Technical


My friend asked me that he has a document repository site in sharepoint and wants to edit the documents online.

 Much like the “edit in Microsoft Word” option of sharepoint, but he needed to do that programmatically.

Such features are available in MS Office 2007 version.So, my friend first needed to check the MS Office version of the client machine. As you know, it is very difficult to get software information of the client machine through web applications.

My friend tried various options,he checked the registry but it only returned the servers information not the clients.

After searching the net for long, the sharepoint upload page gave him a good idea.

He noticed that the “Upload multiple files” is shown in some versions and not in others. Digging deep he found the “Upload Multiple Documents” feature is an ActiveX control that installs with Office 2003/2007 so if you aren’t running either Office versions then the option won’t show up in SharePoint. This ActiveX control is called STSUpld.UploadCtl.

Now that we know which activeX control to call to check the version of office, now we need to edit the document online as it can be done through “Edit in Microsoft office word”.

After seraching the net, I found an ActiveX control that allows users to edit documents with their associated applications in the context of Microsoft Windows SharePoint Services called OpenDocuments Control.

So, in the final code, first we check whether STSUpld.UploadCtl exists or not and then we call OpenDocuments axtiveX to edit the document on the fly.

The javascript for this is shown below:

function EditDoconFly(strDocument){var objEditor;var objactivex; try{if(objactivex = new ActiveXObject(‘STSUpld.UploadCtl’)){objEditor = new ActiveXObject(‘SharePoint.OpenDocuments.1’);if(objEditor){ objEditor.EditDocument(strDocument, ”); }else{ alert(‘Cannot edit documents on fly below Microsoft Office 2007’);  }objactivex = ”;objEditor=”;}else{alert(‘Cannot edit documents on fly below Microsoft Office 2007’);}}catch(e){alert(‘Cannot edit documents on fly below Microsoft Office 2007’);} return false;}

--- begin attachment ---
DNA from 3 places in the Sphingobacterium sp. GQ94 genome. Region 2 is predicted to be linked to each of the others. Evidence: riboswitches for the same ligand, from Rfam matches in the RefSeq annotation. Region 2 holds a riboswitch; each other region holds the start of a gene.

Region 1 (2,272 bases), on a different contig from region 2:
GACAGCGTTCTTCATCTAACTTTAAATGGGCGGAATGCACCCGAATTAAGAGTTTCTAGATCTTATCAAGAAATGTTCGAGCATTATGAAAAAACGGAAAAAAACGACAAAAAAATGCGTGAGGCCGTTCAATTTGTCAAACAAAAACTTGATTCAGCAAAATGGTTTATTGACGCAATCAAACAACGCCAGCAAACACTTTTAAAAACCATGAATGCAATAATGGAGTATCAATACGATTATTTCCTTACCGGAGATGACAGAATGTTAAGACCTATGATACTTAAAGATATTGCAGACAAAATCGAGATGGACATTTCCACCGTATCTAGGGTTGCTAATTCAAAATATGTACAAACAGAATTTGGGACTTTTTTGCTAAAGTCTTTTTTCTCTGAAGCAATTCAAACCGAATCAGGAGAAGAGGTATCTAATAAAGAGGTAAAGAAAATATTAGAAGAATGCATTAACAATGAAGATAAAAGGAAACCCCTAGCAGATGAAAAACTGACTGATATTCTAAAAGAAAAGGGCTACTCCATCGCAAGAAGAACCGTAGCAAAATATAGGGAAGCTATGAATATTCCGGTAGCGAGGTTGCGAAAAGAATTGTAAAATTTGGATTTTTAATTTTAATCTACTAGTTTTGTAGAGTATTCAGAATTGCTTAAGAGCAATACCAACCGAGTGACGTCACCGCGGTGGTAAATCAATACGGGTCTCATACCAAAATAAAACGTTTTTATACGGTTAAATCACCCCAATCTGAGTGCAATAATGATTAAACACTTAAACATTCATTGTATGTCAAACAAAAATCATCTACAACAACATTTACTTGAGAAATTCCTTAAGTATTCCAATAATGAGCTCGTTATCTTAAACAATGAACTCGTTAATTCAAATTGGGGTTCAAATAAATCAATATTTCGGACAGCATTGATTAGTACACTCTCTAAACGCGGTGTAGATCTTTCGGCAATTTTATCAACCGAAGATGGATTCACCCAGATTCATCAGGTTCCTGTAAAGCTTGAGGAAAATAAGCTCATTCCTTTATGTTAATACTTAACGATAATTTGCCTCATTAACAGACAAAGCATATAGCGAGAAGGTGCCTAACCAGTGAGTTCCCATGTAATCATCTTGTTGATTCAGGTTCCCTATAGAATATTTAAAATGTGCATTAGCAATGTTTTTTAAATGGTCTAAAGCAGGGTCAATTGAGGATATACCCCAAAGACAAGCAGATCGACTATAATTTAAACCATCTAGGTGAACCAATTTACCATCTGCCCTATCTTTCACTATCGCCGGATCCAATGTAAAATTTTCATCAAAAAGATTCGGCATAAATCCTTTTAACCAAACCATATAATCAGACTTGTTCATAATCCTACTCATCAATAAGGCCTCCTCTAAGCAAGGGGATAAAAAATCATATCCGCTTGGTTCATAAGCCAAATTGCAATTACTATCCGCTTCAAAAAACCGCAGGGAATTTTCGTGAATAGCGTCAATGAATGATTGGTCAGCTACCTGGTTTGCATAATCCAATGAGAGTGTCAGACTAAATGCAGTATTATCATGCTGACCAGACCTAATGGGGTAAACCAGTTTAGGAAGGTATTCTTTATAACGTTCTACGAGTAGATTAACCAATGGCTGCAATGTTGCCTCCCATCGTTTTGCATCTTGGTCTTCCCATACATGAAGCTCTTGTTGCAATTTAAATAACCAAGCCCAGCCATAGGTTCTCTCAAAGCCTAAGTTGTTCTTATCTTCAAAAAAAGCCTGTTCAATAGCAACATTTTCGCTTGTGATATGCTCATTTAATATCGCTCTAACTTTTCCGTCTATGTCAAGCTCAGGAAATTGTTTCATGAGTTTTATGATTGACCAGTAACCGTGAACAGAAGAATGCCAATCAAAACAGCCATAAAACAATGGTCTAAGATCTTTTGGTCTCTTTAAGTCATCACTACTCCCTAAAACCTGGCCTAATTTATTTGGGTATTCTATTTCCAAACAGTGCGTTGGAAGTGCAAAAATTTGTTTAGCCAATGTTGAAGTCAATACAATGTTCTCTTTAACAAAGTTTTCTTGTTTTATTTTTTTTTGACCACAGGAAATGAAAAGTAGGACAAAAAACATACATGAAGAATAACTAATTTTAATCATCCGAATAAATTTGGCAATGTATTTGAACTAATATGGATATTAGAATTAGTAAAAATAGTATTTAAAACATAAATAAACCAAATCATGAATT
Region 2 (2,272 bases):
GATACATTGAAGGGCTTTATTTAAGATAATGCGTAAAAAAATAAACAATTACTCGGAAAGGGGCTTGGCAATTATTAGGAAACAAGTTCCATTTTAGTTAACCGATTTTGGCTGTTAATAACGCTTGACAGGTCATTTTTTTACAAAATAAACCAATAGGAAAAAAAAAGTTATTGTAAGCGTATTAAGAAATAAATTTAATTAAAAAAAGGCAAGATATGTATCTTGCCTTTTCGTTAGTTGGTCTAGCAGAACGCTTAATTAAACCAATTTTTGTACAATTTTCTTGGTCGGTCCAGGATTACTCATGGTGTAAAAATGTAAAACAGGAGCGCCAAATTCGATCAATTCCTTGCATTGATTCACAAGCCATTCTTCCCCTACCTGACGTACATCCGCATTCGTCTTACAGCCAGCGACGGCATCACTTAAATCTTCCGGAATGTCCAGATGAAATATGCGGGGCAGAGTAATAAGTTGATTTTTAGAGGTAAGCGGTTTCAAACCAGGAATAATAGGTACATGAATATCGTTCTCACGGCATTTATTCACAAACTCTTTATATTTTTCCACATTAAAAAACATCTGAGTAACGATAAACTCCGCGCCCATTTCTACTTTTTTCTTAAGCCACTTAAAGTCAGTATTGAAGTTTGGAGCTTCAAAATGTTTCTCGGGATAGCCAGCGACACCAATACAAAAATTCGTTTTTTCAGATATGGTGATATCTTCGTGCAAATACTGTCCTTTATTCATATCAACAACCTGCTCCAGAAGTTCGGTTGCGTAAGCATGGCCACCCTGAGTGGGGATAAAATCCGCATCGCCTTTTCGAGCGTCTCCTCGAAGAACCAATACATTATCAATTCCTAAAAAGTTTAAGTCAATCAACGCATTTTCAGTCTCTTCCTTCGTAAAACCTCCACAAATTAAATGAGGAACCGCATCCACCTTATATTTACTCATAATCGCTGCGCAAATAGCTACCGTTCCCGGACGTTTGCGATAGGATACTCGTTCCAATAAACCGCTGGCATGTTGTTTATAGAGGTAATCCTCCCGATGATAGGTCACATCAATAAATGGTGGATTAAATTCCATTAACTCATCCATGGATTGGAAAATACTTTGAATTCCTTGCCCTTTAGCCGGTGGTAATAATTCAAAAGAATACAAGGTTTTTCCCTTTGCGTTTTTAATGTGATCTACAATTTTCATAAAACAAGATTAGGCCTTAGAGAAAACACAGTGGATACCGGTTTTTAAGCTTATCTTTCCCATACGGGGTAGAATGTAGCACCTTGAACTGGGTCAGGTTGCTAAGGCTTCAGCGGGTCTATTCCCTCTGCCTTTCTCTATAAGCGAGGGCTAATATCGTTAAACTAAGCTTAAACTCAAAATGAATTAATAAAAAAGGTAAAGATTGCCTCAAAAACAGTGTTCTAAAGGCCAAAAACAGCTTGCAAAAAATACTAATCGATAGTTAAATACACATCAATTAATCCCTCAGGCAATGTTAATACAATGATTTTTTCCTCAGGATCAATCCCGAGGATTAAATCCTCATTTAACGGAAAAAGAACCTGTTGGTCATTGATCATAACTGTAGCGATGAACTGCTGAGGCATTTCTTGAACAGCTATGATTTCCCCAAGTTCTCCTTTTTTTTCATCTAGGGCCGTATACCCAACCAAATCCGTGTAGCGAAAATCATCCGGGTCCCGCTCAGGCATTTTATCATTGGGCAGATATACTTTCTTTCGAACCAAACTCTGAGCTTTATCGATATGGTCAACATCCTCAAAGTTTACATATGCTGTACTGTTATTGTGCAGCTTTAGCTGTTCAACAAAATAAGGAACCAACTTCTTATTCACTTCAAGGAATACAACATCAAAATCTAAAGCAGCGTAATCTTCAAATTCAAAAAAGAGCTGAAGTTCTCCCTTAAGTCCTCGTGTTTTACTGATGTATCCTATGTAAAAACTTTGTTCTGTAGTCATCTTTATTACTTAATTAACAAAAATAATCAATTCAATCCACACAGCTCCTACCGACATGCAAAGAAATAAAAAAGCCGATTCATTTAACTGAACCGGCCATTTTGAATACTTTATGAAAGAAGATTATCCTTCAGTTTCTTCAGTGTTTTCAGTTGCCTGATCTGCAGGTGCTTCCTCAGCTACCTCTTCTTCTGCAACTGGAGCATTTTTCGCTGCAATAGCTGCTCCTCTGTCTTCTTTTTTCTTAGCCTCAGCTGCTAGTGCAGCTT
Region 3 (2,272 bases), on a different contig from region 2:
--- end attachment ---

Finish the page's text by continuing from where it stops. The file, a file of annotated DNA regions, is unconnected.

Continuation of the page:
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To view users in Sharepoint we have to ge to http://servername/_layouts/people.aspx. There we can see all user groups and users added to each group. Remembering this path might be easy for sharepoint developers but what about common users who want to view a report displaying all users, their email id and usergroups?

To do this, we need to do some amount of custom coding…. which is shown below.

protected void Page_Load(object sender, EventArgs e)
{
string siteUrl = SPControl.GetContextSite(Context).Url;
SPSecurity.RunWithElevatedPrivileges(delegate()
{
string Globaltbl = string.Empty;
using (SPSite ospSite = new SPSite(siteUrl))
{
using (SPWeb site = ospSite.OpenWeb())
{
try
{
SPGroupCollection groups = site.SiteGroups;
dtUserTable.Columns.Add(new DataColumn(“Name”, typeof(string)));
dtUserTable.Columns.Add(new DataColumn(“Email”, typeof(string)));
dtUserTable.Columns.Add(new DataColumn(“Group”, typeof(string)));
Globaltbl += “<table width=’100%’ border=’0′ cellpadding=’6′ cellspacing=’4′ >”;
Globaltbl += “<tr><th align=’left’ style=’width:33%; font-family:verdana, Arial ;font-size:11px; color:#000000;’>Name</th><th align=’left’ style=’width:34%; font-family:verdana, Arial ;font-size:11px; color:#000000;’>Email</th><th align=’left’ style=’width:33%; font-family:verdana, Arial ;font-size:11px; color:#000000;’>Group Name</th></tr>”;
foreach (SPGroup grp in groups)
{

if (grp != null)
{
SPUserCollection users = grp.Users;
if (users != null)
{
if (users.Count > 0)
{
foreach (SPUser user in users)
{
Globaltbl += “<tr width=’100%’><td style=’width:33%; font-family:verdana, Arial ;font-size:11px; color:#000000;’>” + user.Name.ToString() + “</td><td style=’width:34%; font-family:verdana, Arial ;font-size:11px; color:#000000;’>” + user.Email.ToString() + “</td><td style=’width:33%; font-family:verdana, Arial ;font-size:11px; color:#000000;’>” + grp.Name.ToString() + “</td></tr>”;